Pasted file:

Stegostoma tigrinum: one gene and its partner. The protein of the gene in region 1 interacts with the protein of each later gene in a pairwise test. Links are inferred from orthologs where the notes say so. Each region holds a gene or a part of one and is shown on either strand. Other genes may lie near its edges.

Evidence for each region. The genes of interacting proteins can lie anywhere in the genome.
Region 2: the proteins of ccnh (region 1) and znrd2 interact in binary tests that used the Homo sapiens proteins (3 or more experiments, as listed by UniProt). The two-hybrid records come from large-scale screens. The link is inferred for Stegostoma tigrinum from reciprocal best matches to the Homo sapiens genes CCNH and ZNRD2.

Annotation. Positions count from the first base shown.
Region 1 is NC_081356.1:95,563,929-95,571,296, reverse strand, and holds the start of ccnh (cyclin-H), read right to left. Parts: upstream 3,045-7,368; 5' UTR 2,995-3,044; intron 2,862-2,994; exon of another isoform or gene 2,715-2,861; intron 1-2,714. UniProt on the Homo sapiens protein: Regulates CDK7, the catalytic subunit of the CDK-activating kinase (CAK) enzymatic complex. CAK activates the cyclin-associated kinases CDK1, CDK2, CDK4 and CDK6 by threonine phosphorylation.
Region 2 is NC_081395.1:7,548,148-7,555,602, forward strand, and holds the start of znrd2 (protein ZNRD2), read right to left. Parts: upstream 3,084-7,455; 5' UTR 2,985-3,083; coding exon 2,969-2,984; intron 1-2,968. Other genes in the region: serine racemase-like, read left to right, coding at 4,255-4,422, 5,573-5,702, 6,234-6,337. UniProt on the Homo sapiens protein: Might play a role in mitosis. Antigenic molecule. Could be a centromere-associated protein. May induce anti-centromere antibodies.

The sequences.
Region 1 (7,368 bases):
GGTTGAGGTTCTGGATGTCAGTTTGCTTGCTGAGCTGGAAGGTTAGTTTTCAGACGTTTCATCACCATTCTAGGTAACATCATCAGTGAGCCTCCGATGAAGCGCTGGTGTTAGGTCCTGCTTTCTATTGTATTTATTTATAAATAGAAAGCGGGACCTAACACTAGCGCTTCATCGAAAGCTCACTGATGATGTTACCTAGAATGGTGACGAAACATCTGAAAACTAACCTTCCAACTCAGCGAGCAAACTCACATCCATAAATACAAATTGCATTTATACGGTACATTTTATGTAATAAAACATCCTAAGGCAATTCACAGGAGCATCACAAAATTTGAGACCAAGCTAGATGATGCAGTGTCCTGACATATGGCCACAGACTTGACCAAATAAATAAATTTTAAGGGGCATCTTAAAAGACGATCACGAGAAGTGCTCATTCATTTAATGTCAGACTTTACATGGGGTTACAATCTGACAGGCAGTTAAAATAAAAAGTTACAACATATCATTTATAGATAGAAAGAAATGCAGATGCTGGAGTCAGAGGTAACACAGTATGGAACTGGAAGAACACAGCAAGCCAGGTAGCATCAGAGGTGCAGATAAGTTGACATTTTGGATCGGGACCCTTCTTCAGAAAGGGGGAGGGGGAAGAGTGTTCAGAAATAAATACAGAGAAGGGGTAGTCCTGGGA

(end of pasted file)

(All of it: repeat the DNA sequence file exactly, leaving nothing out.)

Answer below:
Stegostoma tigrinum: one gene and its partner. The protein of the gene in region 1 interacts with the protein of each later gene in a pairwise test. Links are inferred from orthologs where the notes say so. Each region holds a gene or a part of one and is shown on either strand. Other genes may lie near its edges.

Evidence for each region. The genes of interacting proteins can lie anywhere in the genome.
Region 2: the proteins of ccnh (region 1) and znrd2 interact in binary tests that used the Homo sapiens proteins (3 or more experiments, as listed by UniProt). The two-hybrid records come from large-scale screens. The link is inferred for Stegostoma tigrinum from reciprocal best matches to the Homo sapiens genes CCNH and ZNRD2.

Annotation. Positions count from the first base shown.
Region 1 is NC_081356.1:95,563,929-95,571,296, reverse strand, and holds the start of ccnh (cyclin-H), read right to left. Parts: upstream 3,045-7,368; 5' UTR 2,995-3,044; intron 2,862-2,994; exon of another isoform or gene 2,715-2,861; intron 1-2,714. UniProt on the Homo sapiens protein: Regulates CDK7, the catalytic subunit of the CDK-activating kinase (CAK) enzymatic complex. CAK activates the cyclin-associated kinases CDK1, CDK2, CDK4 and CDK6 by threonine phosphorylation.
Region 2 is NC_081395.1:7,548,148-7,555,602, forward strand, and holds the start of znrd2 (protein ZNRD2), read right to left. Parts: upstream 3,084-7,455; 5' UTR 2,985-3,083; coding exon 2,969-2,984; intron 1-2,968. Other genes in the region: serine racemase-like, read left to right, coding at 4,255-4,422, 5,573-5,702, 6,234-6,337. UniProt on the Homo sapiens protein: Might play a role in mitosis. Antigenic molecule. Could be a centromere-associated protein. May induce anti-centromere antibodies.

The sequences.
Region 1 (7,368 bases):
GGTTGAGGTTCTGGATGTCAGTTTGCTTGCTGAGCTGGAAGGTTAGTTTTCAGACGTTTCATCACCATTCTAGGTAACATCATCAGTGAGCCTCCGATGAAGCGCTGGTGTTAGGTCCTGCTTTCTATTGTATTTATTTATAAATAGAAAGCGGGACCTAACACTAGCGCTTCATCGAAAGCTCACTGATGATGTTACCTAGAATGGTGACGAAACATCTGAAAACTAACCTTCCAACTCAGCGAGCAAACTCACATCCATAAATACAAATTGCATTTATACGGTACATTTTATGTAATAAAACATCCTAAGGCAATTCACAGGAGCATCACAAAATTTGAGACCAAGCTAGATGATGCAGTGTCCTGACATATGGCCACAGACTTGACCAAATAAATAAATTTTAAGGGGCATCTTAAAAGACGATCACGAGAAGTGCTCATTCATTTAATGTCAGACTTTACATGGGGTTACAATCTGACAGGCAGTTAAAATAAAAAGTTACAACATATCATTTATAGATAGAAAGAAATGCAGATGCTGGAGTCAGAGGTAACACAGTATGGAACTGGAAGAACACAGCAAGCCAGGTAGCATCAGAGGTGCAGATAAGTTGACATTTTGGATCGGGACCCTTCTTCAGAAAGGGGGAGGGGGAAGAGTGTTCAGAAATAAATACAGAGAAGGGGTAGTCCTGGGA